History of the town of Gaildorf
In the 19th and 20th centuries
The previously Imperial County of Limpurg comes under the authority of Württemberg following the breakup of the German Reich.
As a result, Gaildorf becomes a district town of Württemberg.
1815 - 1819
Justinus Kerner practices as a district medical officer in Gaildorf.
The first post office opens in Gaildorf.
The Villa Waldeck, which today forms the core part of the Bentinck Palace (now the town hall), is built and subsequently extended in 1880.
46 buildings including the church and the Pückler and Limpurg Palace are destroyed in a major town fire.
The railway lines to Hessental and Murrhardt are opened.
The Kerner Tower is built on Kirgel hill.
The gymnasium and festival hall is built with funds donated by Hermann Frasch, the former “sulphur king“ who was raised in Gaildorf (it burnt down in 1945).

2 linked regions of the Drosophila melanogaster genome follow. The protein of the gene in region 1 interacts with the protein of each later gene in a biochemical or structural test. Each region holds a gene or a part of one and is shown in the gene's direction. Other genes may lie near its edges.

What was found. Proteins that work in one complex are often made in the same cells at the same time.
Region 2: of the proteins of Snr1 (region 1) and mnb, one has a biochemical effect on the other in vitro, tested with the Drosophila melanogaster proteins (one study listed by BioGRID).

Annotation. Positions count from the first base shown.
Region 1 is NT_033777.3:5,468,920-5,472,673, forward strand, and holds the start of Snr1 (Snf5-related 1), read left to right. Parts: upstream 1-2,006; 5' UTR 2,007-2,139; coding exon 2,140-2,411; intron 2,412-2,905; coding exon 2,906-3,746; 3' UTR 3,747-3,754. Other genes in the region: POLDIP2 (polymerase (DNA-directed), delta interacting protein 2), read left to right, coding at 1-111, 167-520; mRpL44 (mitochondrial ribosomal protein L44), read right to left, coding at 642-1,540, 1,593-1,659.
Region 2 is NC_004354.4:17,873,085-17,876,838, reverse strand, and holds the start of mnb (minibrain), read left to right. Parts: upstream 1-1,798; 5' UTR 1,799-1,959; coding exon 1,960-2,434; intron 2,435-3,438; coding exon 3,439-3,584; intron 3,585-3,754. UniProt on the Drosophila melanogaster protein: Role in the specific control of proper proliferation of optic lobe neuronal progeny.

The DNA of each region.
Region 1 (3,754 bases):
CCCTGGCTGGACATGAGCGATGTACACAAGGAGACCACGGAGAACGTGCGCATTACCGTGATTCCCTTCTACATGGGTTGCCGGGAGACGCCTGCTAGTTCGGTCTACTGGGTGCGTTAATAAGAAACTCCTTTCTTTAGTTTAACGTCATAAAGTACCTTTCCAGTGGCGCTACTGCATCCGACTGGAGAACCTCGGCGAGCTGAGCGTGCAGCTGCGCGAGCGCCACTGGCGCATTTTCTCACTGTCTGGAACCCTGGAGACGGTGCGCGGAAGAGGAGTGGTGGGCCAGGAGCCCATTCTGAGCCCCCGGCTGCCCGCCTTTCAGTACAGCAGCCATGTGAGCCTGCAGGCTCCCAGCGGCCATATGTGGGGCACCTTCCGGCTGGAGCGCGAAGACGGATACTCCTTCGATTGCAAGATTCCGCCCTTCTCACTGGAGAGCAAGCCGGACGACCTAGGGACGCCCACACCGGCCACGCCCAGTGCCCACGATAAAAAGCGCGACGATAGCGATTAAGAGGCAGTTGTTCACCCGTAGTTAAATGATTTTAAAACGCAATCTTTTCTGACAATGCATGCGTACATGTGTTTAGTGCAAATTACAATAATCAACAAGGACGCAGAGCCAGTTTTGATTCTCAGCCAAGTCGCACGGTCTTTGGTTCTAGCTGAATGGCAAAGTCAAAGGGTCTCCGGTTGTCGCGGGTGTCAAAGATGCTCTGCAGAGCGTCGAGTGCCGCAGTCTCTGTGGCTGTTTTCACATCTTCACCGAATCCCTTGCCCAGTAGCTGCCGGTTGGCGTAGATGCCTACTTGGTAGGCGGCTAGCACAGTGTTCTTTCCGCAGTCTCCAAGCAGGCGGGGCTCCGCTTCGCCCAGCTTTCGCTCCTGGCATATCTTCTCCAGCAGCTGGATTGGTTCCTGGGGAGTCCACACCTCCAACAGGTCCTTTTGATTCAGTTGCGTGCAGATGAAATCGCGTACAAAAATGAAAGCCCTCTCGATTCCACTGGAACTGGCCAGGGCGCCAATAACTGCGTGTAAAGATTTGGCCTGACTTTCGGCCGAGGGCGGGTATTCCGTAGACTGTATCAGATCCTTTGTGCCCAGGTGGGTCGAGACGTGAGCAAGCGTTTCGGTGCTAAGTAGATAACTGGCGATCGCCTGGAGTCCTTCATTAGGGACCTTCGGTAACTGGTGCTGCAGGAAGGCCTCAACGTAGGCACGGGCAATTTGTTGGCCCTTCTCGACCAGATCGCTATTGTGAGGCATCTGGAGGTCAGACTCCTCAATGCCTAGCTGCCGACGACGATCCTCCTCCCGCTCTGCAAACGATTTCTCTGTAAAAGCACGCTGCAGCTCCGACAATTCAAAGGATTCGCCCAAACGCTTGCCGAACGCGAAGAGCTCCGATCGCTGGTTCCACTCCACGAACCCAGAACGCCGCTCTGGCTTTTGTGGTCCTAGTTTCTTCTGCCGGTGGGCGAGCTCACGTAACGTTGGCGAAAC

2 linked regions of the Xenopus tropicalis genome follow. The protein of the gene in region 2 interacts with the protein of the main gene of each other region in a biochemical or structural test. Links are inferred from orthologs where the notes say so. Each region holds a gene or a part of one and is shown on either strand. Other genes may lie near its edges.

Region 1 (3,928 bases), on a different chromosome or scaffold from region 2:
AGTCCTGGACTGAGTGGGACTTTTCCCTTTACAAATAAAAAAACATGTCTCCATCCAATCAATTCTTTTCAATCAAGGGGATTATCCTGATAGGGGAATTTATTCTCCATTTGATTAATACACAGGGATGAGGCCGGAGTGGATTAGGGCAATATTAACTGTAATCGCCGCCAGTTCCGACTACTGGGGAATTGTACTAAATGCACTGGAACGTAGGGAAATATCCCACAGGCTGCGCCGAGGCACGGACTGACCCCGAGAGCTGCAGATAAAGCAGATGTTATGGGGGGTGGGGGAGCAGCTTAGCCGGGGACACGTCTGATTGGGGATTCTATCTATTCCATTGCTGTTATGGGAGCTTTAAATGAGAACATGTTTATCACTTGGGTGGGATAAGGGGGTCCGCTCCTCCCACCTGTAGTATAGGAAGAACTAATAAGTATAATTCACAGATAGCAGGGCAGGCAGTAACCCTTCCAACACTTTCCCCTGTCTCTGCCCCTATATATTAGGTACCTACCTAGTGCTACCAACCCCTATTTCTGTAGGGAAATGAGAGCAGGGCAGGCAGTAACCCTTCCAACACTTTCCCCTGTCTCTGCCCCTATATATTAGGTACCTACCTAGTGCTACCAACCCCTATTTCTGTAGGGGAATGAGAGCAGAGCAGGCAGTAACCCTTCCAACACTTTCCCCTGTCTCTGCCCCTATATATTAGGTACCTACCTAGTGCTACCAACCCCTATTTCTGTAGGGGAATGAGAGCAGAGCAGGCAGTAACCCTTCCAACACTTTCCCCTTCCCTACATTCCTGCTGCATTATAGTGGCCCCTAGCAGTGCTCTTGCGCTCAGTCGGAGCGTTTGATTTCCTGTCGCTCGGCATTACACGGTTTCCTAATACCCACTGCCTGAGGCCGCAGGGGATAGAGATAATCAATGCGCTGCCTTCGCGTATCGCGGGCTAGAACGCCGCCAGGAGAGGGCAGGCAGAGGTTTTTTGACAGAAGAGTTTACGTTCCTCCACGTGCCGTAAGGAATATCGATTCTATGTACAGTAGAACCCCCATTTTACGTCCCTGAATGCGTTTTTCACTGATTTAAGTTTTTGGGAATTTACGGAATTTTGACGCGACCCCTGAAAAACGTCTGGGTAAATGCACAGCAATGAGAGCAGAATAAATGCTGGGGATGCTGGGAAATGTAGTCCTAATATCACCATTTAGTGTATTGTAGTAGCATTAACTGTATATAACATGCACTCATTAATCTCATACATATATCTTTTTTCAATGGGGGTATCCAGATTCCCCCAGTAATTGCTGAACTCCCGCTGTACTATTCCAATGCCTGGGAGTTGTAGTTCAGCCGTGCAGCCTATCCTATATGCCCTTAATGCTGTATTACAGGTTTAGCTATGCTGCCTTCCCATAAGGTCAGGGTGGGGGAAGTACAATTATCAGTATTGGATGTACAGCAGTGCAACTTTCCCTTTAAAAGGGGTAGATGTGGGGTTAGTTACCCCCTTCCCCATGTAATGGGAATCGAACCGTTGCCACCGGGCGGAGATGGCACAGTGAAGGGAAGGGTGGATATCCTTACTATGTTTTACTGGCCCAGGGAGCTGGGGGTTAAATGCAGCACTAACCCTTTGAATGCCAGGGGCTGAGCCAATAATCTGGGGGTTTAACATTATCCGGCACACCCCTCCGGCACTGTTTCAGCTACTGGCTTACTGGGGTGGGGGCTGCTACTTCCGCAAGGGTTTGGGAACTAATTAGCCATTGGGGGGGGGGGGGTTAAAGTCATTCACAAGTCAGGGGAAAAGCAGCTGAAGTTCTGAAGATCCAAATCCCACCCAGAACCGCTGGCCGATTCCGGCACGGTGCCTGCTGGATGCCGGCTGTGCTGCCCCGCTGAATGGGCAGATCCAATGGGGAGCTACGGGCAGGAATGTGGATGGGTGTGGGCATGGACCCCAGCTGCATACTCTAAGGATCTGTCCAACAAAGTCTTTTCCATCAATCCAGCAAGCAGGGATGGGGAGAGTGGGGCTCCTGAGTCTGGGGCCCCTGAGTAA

The horse market is held in Gaildorf.
The district office of Gaildorf is dissolved and the town is incoporated into the District of Backnang.
The town church and the Pückler Palace are destroyed for a second time by acts of war.
The ARWA stocking works is founded in Unterrot. In its heyday the ARWA works employed up to 1,600 people, but was forced to close in 1973.
The former Bentinck Palace becomes the town hall.
1971 - 1974
Ottendorf, Unterrot and Eutendorf are incorporated into Gaildorf.
The District of Backnang is dissolved. Gaildorf is incorporated into the District of Schwäbisch Hall.
The open-air mineral pool opens.
The sports hall is extended.
Gaildorf celebrates its 600th anniversary as a town.